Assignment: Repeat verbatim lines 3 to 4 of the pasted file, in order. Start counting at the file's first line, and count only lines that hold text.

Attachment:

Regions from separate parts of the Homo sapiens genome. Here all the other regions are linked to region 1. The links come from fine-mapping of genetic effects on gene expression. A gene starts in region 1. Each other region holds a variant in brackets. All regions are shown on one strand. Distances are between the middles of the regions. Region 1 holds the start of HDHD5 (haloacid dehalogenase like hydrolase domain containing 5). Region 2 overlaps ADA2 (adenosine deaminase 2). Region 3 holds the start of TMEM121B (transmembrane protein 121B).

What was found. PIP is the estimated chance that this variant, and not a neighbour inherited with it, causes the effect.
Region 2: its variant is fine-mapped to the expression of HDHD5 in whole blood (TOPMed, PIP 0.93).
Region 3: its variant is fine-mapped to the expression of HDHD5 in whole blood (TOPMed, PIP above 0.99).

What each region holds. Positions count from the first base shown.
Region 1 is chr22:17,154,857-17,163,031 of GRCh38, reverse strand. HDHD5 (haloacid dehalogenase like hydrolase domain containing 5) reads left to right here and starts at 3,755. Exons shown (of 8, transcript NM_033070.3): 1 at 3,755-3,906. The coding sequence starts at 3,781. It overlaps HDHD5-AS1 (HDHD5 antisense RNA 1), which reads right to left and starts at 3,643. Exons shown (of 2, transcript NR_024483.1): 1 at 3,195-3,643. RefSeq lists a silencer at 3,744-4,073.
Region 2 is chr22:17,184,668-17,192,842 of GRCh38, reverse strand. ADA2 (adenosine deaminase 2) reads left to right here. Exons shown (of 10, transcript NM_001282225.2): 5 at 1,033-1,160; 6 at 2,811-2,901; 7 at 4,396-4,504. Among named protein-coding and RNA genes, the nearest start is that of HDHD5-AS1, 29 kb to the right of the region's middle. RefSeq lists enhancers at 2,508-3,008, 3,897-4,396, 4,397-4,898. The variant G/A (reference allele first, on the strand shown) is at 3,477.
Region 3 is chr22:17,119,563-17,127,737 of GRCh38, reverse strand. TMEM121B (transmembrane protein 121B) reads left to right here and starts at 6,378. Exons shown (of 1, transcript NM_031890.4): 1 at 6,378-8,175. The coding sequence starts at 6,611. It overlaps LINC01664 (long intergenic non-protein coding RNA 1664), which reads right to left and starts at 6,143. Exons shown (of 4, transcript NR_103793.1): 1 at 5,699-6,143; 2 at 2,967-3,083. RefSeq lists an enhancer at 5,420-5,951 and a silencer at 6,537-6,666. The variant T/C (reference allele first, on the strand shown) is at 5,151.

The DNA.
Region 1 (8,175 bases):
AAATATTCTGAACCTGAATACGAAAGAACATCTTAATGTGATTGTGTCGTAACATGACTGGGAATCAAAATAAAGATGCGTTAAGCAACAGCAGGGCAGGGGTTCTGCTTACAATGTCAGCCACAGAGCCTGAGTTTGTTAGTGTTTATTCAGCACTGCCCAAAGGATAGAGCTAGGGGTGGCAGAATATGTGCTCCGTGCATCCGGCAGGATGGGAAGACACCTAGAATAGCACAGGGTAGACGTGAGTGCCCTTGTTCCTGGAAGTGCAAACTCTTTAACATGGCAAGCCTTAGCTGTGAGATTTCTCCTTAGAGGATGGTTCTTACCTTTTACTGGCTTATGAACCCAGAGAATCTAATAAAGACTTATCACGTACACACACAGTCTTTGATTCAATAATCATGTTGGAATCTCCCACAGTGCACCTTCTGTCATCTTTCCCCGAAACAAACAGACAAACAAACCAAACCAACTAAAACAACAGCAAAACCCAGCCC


Region 2: its variant is fine-mapped to the expression of HDHD5 in whole blood (TOPMed, PIP 0.93).
Region 3: its variant is fine-mapped to the expression of HDHD5 in whole blood (TOPMed, PIP above 0.99).